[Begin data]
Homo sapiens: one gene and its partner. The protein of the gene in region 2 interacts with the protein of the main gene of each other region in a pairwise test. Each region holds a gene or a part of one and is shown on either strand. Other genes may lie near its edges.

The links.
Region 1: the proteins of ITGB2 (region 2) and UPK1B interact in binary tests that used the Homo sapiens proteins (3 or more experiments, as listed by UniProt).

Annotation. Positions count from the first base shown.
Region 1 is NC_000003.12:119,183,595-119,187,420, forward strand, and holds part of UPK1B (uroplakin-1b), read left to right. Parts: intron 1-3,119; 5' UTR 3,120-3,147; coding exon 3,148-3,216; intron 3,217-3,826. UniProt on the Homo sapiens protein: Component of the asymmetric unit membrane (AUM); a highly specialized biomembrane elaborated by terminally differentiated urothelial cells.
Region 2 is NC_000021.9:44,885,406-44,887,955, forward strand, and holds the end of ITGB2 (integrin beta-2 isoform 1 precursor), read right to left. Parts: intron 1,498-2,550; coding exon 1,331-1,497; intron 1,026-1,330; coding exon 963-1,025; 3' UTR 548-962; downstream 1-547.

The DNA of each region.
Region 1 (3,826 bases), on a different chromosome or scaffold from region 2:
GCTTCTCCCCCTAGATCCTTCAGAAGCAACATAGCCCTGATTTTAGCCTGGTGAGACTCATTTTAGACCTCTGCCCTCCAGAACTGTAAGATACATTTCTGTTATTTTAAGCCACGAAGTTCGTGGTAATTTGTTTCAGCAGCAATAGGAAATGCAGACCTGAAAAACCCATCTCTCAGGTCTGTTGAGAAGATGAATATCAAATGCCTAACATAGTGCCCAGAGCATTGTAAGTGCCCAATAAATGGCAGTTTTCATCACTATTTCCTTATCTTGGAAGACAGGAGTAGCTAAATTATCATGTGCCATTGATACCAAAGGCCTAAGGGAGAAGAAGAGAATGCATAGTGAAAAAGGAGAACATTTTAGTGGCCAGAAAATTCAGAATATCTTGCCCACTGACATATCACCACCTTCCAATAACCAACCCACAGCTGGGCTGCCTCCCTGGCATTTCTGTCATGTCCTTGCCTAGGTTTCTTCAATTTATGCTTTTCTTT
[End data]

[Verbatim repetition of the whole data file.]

Homo sapiens: one gene and its partner. The protein of the gene in region 2 interacts with the protein of the main gene of each other region in a pairwise test. Each region holds a gene or a part of one and is shown on either strand. Other genes may lie near its edges.

The links.
Region 1: the proteins of ITGB2 (region 2) and UPK1B interact in binary tests that used the Homo sapiens proteins (3 or more experiments, as listed by UniProt).

Annotation. Positions count from the first base shown.
Region 1 is NC_000003.12:119,183,595-119,187,420, forward strand, and holds part of UPK1B (uroplakin-1b), read left to right. Parts: intron 1-3,119; 5' UTR 3,120-3,147; coding exon 3,148-3,216; intron 3,217-3,826. UniProt on the Homo sapiens protein: Component of the asymmetric unit membrane (AUM); a highly specialized biomembrane elaborated by terminally differentiated urothelial cells.
Region 2 is NC_000021.9:44,885,406-44,887,955, forward strand, and holds the end of ITGB2 (integrin beta-2 isoform 1 precursor), read right to left. Parts: intron 1,498-2,550; coding exon 1,331-1,497; intron 1,026-1,330; coding exon 963-1,025; 3' UTR 548-962; downstream 1-547.

The DNA of each region.
Region 1 (3,826 bases), on a different chromosome or scaffold from region 2:
GCTTCTCCCCCTAGATCCTTCAGAAGCAACATAGCCCTGATTTTAGCCTGGTGAGACTCATTTTAGACCTCTGCCCTCCAGAACTGTAAGATACATTTCTGTTATTTTAAGCCACGAAGTTCGTGGTAATTTGTTTCAGCAGCAATAGGAAATGCAGACCTGAAAAACCCATCTCTCAGGTCTGTTGAGAAGATGAATATCAAATGCCTAACATAGTGCCCAGAGCATTGTAAGTGCCCAATAAATGGCAGTTTTCATCACTATTTCCTTATCTTGGAAGACAGGAGTAGCTAAATTATCATGTGCCATTGATACCAAAGGCCTAAGGGAGAAGAAGAGAATGCATAGTGAAAAAGGAGAACATTTTAGTGGCCAGAAAATTCAGAATATCTTGCCCACTGACATATCACCACCTTCCAATAACCAACCCACAGCTGGGCTGCCTCCCTGGCATTTCTGTCATGTCCTTGCCTAGGTTTCTTCAATTTATGCTTTTCTTT